The global 2019 Democracy Index score diminished from 5.48 in 2018 to 5.44 2019, according to a recently published report of The Economist Intelligence Unit (EIU), Democracy Index 2019. EIU said that this is the lowest average global score ever recorded since the creation of the index back in 2006.
According to the EIU, this decline in the average score in the global scale was due to the severe regression in the state of democracy in the regions of Latin America and Sub-saharan Africa.
2019 is also noted to be a year of protests.
“2019 was defined in large part by a wave of popular protest in the developing world. Both expressed a demand for more popular sovereignty and better political representation and both hold out the potential for a regeneration of democracy,” EIU Europe Regional Director Joan Hoey said in an interview.
For more detailed and country-specific insights, you can check out the report. Here, we will discuss the highlights.
167 countries were included in this year’s study. 48.4% of these are democracies, 35.6% are authoritarian regimes, while the remaining 16% are hybrid regimes.
The subcategory of democracies EIU calls “flawed democracies” takes the distinction of having the most number of countries at 54 in total. The distribution of the countries based on their classifications are shown above.
Looking at the data in map form and we can see that the democracies (those with high Democracy Index Scores) are heavily clustered on the west side of the world. Other predominantly democratic regions are Southeast Asia, Australia, Oceania, and Europe.
Meanwhile, it can be seen that most of the authoritarian and hybrid regimes (those with lower Democracy Index scores) can be located in East Asia, the Middle East, and Africa.
Ranking the countries based on their Democracy Index value and we will arrive at the following:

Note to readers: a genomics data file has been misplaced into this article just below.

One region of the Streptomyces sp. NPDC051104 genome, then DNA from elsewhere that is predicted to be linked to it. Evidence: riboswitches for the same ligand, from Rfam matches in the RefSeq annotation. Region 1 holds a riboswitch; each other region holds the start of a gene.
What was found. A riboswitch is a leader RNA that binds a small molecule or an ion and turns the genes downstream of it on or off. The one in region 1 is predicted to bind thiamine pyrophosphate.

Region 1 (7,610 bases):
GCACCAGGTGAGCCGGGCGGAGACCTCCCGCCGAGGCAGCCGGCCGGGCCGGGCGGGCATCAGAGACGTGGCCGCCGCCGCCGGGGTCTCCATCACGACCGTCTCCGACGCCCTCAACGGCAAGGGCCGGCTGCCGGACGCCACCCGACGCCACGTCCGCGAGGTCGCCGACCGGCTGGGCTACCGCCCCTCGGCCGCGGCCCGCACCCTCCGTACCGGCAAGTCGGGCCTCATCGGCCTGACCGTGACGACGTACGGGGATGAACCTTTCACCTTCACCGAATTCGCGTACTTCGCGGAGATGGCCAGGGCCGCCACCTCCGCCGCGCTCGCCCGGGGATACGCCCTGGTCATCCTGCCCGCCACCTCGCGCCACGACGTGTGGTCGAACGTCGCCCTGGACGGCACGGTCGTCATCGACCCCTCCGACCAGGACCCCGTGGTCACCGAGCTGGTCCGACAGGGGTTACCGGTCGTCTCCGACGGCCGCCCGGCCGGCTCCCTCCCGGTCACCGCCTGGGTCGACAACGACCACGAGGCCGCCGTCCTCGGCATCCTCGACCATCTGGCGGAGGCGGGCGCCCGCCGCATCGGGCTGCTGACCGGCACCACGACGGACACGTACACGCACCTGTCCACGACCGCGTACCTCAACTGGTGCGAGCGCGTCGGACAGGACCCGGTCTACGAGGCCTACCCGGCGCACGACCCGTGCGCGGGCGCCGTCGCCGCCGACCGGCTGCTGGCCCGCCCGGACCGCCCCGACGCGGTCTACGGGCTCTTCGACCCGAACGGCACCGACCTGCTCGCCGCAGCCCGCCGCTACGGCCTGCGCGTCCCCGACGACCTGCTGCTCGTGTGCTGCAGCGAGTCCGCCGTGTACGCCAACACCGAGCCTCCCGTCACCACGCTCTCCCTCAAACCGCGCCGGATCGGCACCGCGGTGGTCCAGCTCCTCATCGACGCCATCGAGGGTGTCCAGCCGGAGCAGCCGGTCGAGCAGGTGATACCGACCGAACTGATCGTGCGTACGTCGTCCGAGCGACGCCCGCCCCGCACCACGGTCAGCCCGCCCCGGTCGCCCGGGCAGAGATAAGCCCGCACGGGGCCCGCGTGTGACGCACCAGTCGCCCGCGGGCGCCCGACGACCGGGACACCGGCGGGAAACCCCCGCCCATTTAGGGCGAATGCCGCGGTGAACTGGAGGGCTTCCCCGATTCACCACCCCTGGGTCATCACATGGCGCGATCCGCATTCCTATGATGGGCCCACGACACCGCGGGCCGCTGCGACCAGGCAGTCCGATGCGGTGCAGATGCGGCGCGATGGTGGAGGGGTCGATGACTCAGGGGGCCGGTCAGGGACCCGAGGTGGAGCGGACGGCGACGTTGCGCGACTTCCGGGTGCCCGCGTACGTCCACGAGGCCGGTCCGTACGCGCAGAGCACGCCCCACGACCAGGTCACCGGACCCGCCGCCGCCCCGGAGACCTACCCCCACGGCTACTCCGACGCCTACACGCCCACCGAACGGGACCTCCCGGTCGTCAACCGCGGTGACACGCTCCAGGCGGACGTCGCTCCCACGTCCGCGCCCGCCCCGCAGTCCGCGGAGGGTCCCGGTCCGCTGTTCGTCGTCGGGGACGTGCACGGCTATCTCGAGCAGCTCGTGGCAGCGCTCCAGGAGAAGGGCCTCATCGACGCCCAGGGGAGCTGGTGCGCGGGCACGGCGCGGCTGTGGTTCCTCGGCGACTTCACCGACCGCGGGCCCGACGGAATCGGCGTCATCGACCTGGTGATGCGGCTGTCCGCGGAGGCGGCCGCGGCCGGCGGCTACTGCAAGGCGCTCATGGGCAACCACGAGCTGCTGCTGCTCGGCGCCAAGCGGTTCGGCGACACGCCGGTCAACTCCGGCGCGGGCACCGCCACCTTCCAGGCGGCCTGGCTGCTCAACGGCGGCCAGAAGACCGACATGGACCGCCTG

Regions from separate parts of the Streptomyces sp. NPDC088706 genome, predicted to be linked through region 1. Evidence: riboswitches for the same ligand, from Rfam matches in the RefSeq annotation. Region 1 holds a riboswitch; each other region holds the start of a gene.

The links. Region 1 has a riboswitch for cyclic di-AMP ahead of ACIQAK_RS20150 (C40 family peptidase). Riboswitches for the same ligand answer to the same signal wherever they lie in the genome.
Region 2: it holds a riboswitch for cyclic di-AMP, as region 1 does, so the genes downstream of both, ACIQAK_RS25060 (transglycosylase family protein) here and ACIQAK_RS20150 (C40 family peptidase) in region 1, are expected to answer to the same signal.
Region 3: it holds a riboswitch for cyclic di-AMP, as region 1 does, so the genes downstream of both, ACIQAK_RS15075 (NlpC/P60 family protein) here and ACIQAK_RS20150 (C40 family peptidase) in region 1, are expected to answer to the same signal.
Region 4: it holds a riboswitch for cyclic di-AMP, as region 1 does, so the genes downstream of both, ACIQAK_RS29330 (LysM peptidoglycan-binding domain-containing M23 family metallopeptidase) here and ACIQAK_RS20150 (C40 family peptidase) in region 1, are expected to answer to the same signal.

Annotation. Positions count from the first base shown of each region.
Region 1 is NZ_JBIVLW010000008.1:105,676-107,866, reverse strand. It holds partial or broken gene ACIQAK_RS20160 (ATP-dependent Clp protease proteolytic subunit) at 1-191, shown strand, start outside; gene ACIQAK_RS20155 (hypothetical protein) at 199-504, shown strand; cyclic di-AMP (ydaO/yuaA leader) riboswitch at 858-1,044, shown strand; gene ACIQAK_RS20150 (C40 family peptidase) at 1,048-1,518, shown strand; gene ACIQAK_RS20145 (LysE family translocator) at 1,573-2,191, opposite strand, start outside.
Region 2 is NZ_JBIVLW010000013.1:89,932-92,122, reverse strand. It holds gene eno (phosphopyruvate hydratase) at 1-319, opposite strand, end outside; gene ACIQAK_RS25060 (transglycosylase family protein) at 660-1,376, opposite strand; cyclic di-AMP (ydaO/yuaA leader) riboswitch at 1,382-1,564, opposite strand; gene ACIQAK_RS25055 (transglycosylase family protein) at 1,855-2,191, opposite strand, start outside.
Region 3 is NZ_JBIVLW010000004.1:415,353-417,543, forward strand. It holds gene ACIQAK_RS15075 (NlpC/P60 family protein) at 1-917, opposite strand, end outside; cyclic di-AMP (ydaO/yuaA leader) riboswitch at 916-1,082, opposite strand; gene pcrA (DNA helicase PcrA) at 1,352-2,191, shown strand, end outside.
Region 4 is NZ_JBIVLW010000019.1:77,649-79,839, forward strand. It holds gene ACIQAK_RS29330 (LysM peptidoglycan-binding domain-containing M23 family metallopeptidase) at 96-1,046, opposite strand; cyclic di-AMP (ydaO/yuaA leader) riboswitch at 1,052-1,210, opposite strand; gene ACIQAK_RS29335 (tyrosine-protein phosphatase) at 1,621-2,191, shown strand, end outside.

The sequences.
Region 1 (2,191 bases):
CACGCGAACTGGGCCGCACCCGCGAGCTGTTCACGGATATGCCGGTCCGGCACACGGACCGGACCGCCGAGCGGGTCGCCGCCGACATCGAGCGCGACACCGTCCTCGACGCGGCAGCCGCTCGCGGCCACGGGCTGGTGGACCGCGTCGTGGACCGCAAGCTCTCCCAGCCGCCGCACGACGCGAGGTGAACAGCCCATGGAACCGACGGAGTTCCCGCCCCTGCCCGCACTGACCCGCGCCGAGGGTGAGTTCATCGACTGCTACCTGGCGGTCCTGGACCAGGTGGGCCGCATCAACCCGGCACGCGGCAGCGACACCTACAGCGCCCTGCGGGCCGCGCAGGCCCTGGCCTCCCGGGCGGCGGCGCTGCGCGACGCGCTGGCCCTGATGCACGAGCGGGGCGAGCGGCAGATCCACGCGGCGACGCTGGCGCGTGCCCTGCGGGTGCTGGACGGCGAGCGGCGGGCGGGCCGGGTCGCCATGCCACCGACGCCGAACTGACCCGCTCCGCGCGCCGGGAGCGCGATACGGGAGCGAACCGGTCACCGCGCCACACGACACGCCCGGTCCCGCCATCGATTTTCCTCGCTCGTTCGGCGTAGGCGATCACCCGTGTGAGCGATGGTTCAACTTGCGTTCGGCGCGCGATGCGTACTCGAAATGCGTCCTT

For 2019, Norway retains the first spot with a Democracy Index score of 9.87. Iceland (9.58), Sweden (9.39), and New Zealand (9.26) also retain their second, third, and fourth positions, respectively, from the 2018 rankings. Meanwhile, FInland rose three steps above from 2018 to occupy the fifth spot in 2019.
At 167th place, North Korea retains its position as the worst country for democracy.
How democracy is measured
The Democracy Index is on a 0 to 10 scale, where 10 represents a full democracy and 0 a total authoritarian regime.
In the creation of the index, 60 indicators were considered, all of which fall into one of the following dimensions:
- Electoral process and pluralism
- Functioning of government
- Political participation
- Democratic political culture
- Civil liberties
Using the values of the index, the countries are classified into four types of regime:
- Full democracies: scores greater than 8
- Flawed democracies: scores greater than 6, and less than or equal to 8
- Hybrid regimes: scores greater than 4, and less than or equal to 6
- Authoritarian regimes: scores less than or equal to 4
Since 2o12. EIU reported that all of the dimensions within the Democracy Index, except for political participation, experienced a continuous decline. The largest decline is observed in civil liberties, where all regions in the world recorded a decline.
The figures show that the global state of democracy is backsliding. It appears that in line with this, people’s dissatisfactions are growing as evidenced by the emergence of the multiple protests in 2019. This must also be the reason why the political participation dimension did not experience a decline.
“The global march of democracy stalled in the 2000s and retreated in the second decade of the 21st century. But the recent wave of protest in the developing world and the populist insurgency in the mature democracies show the potential for democratic renewal,” Hoey remarked.
Faced with a distorted democracy and leaders who are failing to deliver, it seems like the people themselves will reclaim democracy and demand the change that they want once more. With a united front, the people truly are the masters of their own destiny.